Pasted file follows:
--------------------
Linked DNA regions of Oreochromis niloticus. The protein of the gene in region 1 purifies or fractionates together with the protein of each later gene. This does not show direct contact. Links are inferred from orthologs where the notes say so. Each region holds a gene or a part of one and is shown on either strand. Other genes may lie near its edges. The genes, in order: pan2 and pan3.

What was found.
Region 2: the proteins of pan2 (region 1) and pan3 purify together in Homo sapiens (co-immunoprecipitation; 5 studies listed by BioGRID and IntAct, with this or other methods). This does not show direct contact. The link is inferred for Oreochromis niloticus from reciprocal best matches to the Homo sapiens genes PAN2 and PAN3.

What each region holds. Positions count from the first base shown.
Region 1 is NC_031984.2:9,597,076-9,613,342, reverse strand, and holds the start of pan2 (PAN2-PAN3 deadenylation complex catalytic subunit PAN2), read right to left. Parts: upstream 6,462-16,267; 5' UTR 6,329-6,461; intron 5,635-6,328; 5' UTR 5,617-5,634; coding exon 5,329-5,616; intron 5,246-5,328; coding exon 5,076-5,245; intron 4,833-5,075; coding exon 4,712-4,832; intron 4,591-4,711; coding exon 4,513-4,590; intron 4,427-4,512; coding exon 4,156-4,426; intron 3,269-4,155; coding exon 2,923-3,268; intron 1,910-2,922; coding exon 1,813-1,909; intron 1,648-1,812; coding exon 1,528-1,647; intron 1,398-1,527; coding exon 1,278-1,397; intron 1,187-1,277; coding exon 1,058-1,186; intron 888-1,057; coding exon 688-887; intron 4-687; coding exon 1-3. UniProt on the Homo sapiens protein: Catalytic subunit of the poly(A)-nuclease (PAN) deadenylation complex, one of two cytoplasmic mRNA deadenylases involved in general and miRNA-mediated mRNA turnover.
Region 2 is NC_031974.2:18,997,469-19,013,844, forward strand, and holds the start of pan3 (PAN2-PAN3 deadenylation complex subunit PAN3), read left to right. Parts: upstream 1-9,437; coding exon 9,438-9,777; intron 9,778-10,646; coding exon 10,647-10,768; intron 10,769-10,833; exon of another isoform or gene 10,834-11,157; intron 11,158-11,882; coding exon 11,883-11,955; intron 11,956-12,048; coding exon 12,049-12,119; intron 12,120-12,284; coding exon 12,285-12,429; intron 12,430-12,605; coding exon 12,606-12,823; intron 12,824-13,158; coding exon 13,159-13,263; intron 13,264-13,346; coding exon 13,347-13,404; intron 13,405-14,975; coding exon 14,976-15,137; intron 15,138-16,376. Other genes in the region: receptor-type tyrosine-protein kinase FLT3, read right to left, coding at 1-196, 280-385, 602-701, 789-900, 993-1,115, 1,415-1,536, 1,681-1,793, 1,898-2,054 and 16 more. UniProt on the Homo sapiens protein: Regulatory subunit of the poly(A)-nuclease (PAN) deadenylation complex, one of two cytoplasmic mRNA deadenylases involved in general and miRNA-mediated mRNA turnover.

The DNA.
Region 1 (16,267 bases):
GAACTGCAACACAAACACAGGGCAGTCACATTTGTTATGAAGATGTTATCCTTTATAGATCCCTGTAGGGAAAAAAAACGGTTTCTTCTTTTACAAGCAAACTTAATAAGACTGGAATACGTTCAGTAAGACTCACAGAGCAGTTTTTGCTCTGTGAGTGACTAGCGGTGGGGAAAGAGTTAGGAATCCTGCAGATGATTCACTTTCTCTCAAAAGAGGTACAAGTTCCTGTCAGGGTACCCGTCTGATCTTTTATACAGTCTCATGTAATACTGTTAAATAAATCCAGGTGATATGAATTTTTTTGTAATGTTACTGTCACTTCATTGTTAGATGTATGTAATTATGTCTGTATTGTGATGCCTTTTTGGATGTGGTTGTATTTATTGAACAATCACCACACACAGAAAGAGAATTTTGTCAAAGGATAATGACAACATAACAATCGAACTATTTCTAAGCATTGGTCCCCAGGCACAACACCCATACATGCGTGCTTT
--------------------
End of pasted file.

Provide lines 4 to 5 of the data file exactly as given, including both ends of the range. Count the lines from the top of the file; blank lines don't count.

What each region holds. Positions count from the first base shown.
Region 1 is NC_031984.2:9,597,076-9,613,342, reverse strand, and holds the start of pan2 (PAN2-PAN3 deadenylation complex catalytic subunit PAN2), read right to left. Parts: upstream 6,462-16,267; 5' UTR 6,329-6,461; intron 5,635-6,328; 5' UTR 5,617-5,634; coding exon 5,329-5,616; intron 5,246-5,328; coding exon 5,076-5,245; intron 4,833-5,075; coding exon 4,712-4,832; intron 4,591-4,711; coding exon 4,513-4,590; intron 4,427-4,512; coding exon 4,156-4,426; intron 3,269-4,155; coding exon 2,923-3,268; intron 1,910-2,922; coding exon 1,813-1,909; intron 1,648-1,812; coding exon 1,528-1,647; intron 1,398-1,527; coding exon 1,278-1,397; intron 1,187-1,277; coding exon 1,058-1,186; intron 888-1,057; coding exon 688-887; intron 4-687; coding exon 1-3. UniProt on the Homo sapiens protein: Catalytic subunit of the poly(A)-nuclease (PAN) deadenylation complex, one of two cytoplasmic mRNA deadenylases involved in general and miRNA-mediated mRNA turnover.